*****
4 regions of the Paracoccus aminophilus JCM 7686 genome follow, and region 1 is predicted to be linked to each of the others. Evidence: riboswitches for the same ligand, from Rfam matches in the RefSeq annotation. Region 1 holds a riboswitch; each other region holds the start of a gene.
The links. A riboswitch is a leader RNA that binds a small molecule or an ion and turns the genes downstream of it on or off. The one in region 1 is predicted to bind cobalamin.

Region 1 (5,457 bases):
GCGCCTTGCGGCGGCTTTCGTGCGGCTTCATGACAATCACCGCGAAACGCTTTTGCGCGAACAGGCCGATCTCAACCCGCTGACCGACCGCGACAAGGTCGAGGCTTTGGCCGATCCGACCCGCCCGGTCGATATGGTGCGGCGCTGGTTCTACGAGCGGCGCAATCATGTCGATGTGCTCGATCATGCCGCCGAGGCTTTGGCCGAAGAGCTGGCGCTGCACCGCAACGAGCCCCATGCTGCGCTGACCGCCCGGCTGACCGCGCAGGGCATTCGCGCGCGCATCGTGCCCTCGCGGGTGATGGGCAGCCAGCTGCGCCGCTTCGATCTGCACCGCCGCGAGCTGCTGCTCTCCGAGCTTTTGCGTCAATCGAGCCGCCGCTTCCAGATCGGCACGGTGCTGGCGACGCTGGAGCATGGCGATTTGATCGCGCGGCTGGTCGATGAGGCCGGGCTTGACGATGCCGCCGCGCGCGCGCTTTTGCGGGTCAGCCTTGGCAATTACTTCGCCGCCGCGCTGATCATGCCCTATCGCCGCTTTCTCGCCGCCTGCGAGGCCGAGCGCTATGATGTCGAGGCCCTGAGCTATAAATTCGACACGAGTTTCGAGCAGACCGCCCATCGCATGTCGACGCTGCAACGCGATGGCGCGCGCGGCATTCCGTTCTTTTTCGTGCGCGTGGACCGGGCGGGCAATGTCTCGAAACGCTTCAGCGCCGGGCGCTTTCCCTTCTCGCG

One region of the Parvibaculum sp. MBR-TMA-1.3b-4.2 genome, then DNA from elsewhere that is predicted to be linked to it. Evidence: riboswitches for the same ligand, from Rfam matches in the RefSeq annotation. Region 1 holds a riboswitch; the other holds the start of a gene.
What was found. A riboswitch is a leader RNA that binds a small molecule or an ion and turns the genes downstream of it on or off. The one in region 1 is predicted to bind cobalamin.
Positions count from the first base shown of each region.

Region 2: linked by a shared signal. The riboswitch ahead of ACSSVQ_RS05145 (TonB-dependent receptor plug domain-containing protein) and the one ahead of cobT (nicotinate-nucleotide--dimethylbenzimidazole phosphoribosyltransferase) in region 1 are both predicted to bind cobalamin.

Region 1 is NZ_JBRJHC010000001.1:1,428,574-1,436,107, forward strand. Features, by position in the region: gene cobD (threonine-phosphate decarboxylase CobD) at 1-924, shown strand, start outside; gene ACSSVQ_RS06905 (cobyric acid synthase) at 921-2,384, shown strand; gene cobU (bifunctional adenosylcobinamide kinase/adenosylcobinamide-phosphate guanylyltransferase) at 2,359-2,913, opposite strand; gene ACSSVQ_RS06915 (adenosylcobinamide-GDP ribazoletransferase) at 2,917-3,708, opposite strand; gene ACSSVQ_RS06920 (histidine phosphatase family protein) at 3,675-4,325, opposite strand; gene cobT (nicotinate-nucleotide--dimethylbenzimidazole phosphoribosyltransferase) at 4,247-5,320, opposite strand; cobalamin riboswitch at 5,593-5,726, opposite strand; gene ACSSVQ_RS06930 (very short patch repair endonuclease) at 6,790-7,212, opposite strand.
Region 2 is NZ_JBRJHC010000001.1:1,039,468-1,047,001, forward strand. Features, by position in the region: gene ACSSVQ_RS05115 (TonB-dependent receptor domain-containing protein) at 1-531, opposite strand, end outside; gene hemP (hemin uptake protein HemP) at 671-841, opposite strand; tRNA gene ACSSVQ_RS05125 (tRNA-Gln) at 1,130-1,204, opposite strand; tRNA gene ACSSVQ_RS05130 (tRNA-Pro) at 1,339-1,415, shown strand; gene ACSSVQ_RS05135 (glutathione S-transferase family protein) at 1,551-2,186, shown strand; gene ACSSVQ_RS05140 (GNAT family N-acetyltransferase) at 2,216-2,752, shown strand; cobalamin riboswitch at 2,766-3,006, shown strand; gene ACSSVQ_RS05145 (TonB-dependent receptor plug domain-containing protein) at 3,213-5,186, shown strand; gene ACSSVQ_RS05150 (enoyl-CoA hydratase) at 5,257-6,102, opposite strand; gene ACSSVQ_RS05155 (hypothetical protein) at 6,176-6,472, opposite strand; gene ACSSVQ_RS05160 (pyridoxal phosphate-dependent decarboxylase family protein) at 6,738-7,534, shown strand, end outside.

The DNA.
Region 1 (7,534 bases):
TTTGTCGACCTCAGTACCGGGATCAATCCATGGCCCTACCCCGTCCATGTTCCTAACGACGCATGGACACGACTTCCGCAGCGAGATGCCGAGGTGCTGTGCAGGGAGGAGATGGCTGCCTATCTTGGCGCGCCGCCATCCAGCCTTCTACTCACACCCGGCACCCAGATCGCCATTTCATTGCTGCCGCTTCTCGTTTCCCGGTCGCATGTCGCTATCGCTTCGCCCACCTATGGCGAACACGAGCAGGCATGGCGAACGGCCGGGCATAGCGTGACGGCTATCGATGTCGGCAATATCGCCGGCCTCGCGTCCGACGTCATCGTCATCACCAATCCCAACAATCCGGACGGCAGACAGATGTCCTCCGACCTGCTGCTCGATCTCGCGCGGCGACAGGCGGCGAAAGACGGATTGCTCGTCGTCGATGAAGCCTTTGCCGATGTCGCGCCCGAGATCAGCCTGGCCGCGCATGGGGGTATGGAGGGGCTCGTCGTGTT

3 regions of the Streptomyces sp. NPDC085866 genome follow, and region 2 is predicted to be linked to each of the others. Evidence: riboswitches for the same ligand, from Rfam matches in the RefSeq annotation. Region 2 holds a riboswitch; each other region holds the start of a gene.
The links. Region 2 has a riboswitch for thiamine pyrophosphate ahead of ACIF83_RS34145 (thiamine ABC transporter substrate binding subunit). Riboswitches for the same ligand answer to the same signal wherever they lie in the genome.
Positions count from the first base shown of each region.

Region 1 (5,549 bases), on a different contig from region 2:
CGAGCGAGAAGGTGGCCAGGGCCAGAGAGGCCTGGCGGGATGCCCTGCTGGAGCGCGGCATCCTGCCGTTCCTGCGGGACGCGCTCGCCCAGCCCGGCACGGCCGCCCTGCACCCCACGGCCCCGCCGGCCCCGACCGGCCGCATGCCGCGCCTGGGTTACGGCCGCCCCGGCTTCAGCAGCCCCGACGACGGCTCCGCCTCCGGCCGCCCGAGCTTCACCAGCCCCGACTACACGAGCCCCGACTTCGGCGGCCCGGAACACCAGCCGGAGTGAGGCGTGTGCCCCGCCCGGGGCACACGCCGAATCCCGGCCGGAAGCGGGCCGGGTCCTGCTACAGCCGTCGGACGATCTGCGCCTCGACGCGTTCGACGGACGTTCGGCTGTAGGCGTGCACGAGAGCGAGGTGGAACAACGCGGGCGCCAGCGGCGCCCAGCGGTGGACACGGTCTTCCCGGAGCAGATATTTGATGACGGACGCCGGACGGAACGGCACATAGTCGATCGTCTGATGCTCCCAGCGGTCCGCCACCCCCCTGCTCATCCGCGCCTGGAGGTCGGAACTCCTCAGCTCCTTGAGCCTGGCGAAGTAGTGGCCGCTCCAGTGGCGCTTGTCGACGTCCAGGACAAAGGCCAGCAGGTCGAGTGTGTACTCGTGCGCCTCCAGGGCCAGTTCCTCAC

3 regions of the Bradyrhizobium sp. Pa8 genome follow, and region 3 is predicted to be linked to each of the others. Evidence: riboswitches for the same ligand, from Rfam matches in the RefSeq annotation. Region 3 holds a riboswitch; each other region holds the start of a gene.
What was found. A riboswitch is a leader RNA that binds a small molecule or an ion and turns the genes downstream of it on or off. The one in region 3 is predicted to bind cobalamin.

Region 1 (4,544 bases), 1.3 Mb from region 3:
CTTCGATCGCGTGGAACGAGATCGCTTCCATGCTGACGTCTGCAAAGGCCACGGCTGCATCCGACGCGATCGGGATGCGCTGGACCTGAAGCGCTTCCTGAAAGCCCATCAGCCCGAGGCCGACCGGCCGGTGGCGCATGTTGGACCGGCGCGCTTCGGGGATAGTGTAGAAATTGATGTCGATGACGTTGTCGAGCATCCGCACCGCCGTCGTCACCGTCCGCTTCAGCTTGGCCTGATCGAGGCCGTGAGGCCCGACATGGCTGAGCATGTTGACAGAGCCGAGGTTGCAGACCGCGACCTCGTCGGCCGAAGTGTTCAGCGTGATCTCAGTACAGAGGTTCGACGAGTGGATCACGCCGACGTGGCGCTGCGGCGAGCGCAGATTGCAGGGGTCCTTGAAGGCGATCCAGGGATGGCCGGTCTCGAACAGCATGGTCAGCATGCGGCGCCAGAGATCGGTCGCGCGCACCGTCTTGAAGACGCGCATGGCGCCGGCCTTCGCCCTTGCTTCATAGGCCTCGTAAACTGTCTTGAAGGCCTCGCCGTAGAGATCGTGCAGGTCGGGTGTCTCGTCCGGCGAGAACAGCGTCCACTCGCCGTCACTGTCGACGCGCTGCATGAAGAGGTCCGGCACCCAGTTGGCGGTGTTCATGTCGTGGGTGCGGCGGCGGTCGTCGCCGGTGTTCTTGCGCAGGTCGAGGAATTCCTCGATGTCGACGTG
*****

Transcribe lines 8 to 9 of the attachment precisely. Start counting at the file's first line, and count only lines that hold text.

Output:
Region 2: linked by a shared signal. The riboswitch ahead of ACSSVQ_RS05145 (TonB-dependent receptor plug domain-containing protein) and the one ahead of cobT (nicotinate-nucleotide--dimethylbenzimidazole phosphoribosyltransferase) in region 1 are both predicted to bind cobalamin.

Region 1 is NZ_JBRJHC010000001.1:1,428,574-1,436,107, forward strand. Features, by position in the region: gene cobD (threonine-phosphate decarboxylase CobD) at 1-924, shown strand, start outside; gene ACSSVQ_RS06905 (cobyric acid synthase) at 921-2,384, shown strand; gene cobU (bifunctional adenosylcobinamide kinase/adenosylcobinamide-phosphate guanylyltransferase) at 2,359-2,913, opposite strand; gene ACSSVQ_RS06915 (adenosylcobinamide-GDP ribazoletransferase) at 2,917-3,708, opposite strand; gene ACSSVQ_RS06920 (histidine phosphatase family protein) at 3,675-4,325, opposite strand; gene cobT (nicotinate-nucleotide--dimethylbenzimidazole phosphoribosyltransferase) at 4,247-5,320, opposite strand; cobalamin riboswitch at 5,593-5,726, opposite strand; gene ACSSVQ_RS06930 (very short patch repair endonuclease) at 6,790-7,212, opposite strand.